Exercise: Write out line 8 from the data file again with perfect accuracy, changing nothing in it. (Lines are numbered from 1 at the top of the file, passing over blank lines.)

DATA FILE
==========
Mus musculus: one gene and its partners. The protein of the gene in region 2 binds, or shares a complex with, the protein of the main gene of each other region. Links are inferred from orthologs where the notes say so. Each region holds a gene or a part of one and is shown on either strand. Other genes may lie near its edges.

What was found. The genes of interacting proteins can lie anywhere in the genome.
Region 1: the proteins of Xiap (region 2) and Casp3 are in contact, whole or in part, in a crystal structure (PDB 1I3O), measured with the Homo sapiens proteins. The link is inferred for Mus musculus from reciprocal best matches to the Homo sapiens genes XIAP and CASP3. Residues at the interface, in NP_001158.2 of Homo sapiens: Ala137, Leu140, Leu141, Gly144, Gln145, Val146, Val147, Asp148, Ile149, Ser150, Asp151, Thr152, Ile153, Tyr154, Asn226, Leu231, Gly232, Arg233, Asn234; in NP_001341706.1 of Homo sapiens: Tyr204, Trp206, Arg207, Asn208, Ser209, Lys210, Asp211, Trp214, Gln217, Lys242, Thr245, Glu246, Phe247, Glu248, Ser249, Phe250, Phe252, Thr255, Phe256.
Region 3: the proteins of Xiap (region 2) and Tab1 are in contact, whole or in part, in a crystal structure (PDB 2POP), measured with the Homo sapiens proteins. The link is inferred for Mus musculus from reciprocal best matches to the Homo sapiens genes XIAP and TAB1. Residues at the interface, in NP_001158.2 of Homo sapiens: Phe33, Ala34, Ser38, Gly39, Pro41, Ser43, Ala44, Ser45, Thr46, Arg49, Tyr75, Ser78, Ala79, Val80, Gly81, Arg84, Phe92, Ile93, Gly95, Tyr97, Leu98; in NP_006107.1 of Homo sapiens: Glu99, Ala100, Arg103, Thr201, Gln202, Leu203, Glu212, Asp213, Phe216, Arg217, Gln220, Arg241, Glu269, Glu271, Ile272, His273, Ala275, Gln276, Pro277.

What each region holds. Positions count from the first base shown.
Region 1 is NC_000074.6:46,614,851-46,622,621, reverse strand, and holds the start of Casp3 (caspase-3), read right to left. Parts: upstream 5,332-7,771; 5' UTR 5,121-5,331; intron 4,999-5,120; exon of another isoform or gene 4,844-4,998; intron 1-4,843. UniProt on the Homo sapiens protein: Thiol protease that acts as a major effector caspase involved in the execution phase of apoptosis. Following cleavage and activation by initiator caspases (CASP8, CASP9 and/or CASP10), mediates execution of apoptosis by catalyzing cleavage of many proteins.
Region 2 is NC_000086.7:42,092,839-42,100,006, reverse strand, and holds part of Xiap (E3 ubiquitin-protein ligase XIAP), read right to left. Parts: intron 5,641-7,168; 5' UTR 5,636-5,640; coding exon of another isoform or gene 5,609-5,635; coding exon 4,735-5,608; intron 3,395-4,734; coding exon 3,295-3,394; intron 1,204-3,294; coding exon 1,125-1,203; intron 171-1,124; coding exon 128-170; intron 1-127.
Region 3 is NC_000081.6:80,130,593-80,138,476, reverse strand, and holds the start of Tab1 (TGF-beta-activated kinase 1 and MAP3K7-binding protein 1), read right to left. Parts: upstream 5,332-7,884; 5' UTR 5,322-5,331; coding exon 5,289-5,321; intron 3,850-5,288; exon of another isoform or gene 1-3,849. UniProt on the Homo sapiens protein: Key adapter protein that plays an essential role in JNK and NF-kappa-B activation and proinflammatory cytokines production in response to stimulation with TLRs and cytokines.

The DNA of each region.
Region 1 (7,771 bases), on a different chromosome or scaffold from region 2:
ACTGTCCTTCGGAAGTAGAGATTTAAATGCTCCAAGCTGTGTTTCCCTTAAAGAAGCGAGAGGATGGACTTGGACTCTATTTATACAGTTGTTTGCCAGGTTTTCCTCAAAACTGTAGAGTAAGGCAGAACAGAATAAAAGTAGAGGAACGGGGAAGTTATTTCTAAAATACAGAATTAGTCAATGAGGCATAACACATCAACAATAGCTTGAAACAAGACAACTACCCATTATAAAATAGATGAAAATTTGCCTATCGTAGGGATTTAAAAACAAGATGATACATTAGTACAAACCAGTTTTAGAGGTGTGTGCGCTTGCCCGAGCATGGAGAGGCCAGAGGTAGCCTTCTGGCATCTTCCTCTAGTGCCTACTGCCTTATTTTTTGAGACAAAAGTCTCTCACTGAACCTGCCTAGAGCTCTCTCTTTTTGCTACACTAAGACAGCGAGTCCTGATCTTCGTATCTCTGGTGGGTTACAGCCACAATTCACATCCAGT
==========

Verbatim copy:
Region 3 is NC_000081.6:80,130,593-80,138,476, reverse strand, and holds the start of Tab1 (TGF-beta-activated kinase 1 and MAP3K7-binding protein 1), read right to left. Parts: upstream 5,332-7,884; 5' UTR 5,322-5,331; coding exon 5,289-5,321; intron 3,850-5,288; exon of another isoform or gene 1-3,849. UniProt on the Homo sapiens protein: Key adapter protein that plays an essential role in JNK and NF-kappa-B activation and proinflammatory cytokines production in response to stimulation with TLRs and cytokines.